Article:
Many Chronic Kidney Disease and Dialysis patients live on a fixed income which at times make necessary medications prohibitively expensive. The Gazette News reported that the financial burden is forcing some Dialysis patients on fixed incomes to "choose between food, medication and their Dialysis Sessions." Well, Food-Spending as a percentage of the overall budget is the third-largest expense for a typical household. Yet, according to a National Resources Defense Council report, the average American household tosses about 25 percent of food and beverages purchased.
Let's put this into real numbers: The typical American family of four ends up spilling, spoiling or discarding up to 1,160 pounds of food annually which accounts for approximately $1,365 to $2,275 in wasted food. If Chronic Kidney Disease and Dialysis patients could retain even a fraction of the wasted money it would go a very long way to afford various necessities, limit financial burdens, and improve their lives. The following are the best ways to cut back on food waste while saving money:
PACKAGE EXPIRATIONS: Many may be surprised to learn that package expirations often have nothing to do with food safety. For instance, "Use By Date" is usually used to convey quality over safety. The expiration date is a better guide. After a Use By Date has past, the best test is to smell and examine the item. Only discard products with odd odors, flavors or appearance.
WRITE OUT YOUR MEALS: Detailed meal planning can be difficult for Chronic Kidney Disease and Dialysis patients. The last thing most patients want to think about is cooking in the hot kitchen after a long day. Hence, on your way home or during the middle of the day, write down what you would like to prepare for dinner. Making a plan in advance to cooking may seem like an unnecessary restriction, but that way Dialysis patients will not waste food at home.
All you need to do is write out your meals. It’s not always a fun process, but it’s hard to use up what you buy between shopping trips without some kind of organization
GROCERY LIST: Chronic Kidney Disease and Dialysis patients must understand that the rules of shopping aren’t the same for buying clothing and buying food. For instance, "buying in bulk to get the lowest-per-unit price is not always the best route," said U.S. News & Report. Buying in bulk might give you the best unit price, but you may be spending more money overall, if you are throwing a good portion of that bulk purchase in the trash every week because it spoils.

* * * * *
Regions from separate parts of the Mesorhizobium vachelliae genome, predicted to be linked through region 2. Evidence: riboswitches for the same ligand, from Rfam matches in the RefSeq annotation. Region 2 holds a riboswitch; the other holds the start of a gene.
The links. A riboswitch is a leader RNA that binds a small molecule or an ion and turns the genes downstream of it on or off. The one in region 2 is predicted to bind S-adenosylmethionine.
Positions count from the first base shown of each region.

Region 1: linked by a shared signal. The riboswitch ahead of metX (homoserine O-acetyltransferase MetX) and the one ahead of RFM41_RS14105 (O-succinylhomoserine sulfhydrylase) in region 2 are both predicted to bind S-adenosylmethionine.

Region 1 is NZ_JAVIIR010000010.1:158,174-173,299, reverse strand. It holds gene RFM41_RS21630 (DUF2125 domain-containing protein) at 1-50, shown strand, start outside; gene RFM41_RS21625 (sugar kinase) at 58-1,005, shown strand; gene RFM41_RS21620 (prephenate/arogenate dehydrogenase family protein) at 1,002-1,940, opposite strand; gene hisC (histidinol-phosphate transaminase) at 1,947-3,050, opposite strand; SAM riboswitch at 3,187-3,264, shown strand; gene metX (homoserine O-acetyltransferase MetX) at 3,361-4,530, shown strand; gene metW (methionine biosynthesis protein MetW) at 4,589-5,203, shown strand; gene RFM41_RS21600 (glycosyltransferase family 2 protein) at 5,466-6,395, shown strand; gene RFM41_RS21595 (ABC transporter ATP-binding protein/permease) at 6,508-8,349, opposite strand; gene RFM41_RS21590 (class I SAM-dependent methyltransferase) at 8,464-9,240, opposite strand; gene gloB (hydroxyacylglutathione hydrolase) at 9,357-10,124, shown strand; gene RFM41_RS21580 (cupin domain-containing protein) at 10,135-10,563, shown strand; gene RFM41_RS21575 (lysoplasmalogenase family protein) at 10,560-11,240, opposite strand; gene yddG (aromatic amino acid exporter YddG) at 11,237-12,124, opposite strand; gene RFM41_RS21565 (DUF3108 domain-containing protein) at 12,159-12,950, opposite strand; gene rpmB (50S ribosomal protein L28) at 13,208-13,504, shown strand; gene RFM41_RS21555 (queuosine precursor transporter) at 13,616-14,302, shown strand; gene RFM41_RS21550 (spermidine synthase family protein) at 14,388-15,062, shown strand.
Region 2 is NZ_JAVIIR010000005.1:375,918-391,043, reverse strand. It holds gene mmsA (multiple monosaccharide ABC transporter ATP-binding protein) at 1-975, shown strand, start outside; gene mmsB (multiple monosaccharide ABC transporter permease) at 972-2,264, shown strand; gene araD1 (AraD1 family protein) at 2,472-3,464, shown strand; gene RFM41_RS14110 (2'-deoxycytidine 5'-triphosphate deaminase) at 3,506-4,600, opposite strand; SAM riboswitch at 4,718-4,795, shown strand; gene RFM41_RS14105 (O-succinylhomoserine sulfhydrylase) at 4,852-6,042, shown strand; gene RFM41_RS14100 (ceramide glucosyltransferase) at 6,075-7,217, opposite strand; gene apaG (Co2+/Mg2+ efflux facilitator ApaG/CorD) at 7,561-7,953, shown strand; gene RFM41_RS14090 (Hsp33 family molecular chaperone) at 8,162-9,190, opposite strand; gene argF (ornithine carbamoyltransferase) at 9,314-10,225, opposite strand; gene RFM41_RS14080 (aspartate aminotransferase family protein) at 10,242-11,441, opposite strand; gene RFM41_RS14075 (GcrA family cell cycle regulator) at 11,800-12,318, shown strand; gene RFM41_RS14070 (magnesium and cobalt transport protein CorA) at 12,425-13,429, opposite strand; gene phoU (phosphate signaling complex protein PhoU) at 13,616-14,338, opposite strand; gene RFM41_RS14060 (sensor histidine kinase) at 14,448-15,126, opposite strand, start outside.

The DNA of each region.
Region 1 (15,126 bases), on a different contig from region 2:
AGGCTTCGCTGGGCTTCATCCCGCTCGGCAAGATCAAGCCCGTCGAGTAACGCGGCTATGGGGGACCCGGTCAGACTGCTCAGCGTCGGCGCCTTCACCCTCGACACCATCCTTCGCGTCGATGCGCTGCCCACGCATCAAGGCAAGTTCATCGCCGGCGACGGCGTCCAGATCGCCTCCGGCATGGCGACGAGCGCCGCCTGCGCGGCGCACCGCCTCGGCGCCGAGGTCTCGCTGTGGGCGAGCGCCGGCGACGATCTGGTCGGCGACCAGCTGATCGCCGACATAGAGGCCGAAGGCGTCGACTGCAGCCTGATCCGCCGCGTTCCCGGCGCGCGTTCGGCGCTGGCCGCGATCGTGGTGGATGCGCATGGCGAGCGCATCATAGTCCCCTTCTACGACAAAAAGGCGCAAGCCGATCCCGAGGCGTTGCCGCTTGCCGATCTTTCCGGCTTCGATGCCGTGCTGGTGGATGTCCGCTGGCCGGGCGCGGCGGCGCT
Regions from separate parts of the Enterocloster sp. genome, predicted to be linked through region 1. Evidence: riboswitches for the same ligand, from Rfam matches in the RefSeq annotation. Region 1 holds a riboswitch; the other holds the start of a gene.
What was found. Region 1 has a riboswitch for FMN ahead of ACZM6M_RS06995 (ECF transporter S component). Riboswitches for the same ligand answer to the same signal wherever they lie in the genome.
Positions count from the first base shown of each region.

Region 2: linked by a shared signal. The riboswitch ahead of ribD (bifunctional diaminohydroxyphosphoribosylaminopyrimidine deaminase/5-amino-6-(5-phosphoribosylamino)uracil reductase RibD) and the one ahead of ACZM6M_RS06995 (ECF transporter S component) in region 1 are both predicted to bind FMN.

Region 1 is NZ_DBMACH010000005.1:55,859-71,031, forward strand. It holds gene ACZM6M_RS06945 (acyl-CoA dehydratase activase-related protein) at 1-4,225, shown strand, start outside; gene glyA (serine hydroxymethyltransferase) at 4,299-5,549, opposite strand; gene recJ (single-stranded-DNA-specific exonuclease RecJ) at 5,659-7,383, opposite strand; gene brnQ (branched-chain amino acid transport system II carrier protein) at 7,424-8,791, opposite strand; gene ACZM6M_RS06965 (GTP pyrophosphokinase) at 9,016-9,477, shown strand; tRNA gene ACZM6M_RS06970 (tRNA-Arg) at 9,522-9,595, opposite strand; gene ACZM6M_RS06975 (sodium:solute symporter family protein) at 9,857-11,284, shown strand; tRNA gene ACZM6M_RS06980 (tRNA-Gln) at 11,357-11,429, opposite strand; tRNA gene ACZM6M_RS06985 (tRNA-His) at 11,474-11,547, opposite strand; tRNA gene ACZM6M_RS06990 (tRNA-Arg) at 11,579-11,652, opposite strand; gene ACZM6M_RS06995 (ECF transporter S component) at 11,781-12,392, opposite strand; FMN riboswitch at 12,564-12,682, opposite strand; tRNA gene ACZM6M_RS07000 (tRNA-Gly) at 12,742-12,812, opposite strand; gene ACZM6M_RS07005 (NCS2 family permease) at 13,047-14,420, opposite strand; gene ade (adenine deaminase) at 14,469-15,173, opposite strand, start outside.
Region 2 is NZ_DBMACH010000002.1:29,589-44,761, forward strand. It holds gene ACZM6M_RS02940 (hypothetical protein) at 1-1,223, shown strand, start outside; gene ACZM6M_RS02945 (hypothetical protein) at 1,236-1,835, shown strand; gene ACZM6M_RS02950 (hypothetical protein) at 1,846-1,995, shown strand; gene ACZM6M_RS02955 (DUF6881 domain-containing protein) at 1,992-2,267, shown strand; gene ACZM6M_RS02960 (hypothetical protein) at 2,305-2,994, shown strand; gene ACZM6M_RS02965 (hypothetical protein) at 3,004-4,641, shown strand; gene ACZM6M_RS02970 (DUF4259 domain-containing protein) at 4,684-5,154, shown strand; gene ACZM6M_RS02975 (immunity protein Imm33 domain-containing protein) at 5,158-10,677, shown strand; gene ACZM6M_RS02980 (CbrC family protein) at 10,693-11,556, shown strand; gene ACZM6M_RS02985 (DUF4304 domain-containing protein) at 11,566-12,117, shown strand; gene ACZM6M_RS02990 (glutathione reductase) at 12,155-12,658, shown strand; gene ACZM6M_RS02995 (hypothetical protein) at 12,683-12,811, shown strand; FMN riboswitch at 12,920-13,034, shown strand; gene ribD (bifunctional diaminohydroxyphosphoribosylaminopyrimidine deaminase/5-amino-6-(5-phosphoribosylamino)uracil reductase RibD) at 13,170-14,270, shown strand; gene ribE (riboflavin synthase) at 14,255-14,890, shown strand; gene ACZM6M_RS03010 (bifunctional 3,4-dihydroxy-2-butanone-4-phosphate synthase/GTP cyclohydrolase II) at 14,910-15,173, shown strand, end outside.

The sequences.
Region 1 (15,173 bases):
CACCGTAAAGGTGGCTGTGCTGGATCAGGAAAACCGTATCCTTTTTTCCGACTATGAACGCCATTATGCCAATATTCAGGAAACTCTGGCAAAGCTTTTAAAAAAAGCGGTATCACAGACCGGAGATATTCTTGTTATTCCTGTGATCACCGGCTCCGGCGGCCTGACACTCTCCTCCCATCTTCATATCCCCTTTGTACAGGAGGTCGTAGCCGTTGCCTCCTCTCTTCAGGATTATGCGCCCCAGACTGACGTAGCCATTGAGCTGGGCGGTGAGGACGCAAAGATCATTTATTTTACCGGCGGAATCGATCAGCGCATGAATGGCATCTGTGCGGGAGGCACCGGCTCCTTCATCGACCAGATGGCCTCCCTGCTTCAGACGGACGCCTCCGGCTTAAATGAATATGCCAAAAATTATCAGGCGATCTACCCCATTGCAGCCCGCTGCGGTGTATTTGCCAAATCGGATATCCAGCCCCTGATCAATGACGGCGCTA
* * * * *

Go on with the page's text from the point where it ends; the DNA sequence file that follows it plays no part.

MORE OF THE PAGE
STORAGE: "Not only is organization useful in making purchases, but it is also useful in how you store your food purchases," said U.S. News & Report. Money is easily wasted when we procrastinate putting bulk meat in the freezer, or items are lost in massive unorganized pantries, right? Therefore, account for storage when you are purchasing food and put every item in its place the day you buy it. It’s also a good idea to take a look at the pantry before writing up your grocery list. This helps minimize situations where you are buying food you already have.
RECIPE SELECTION: Choosing good recipes from the KidneyBuzz.com Impact Meals section as well as other resources is a great idea. If you know how much leftovers come from various meals you cook, you can better plan on how to use them. Finding larger recipes that meet the Renal and Diabetic Diets can help Chronic Kidney Disease patients in stretching leftovers to the next day.
Recommended Reading: New Budgeting Strategies to effectively manage your Dialysis Lifestyle
The bottom line is that a little bit of effort in minimizing waste could have big implications in reducing a Chronic Kidney Disease and Dialysis patient's budget and improving their quality of life. For more information on product dating, click here to visit the "Keep It or Toss It" database for ideal storage times for many foods.
Recommended Reading: Budget-Friendly Hearty Cabbage Soup
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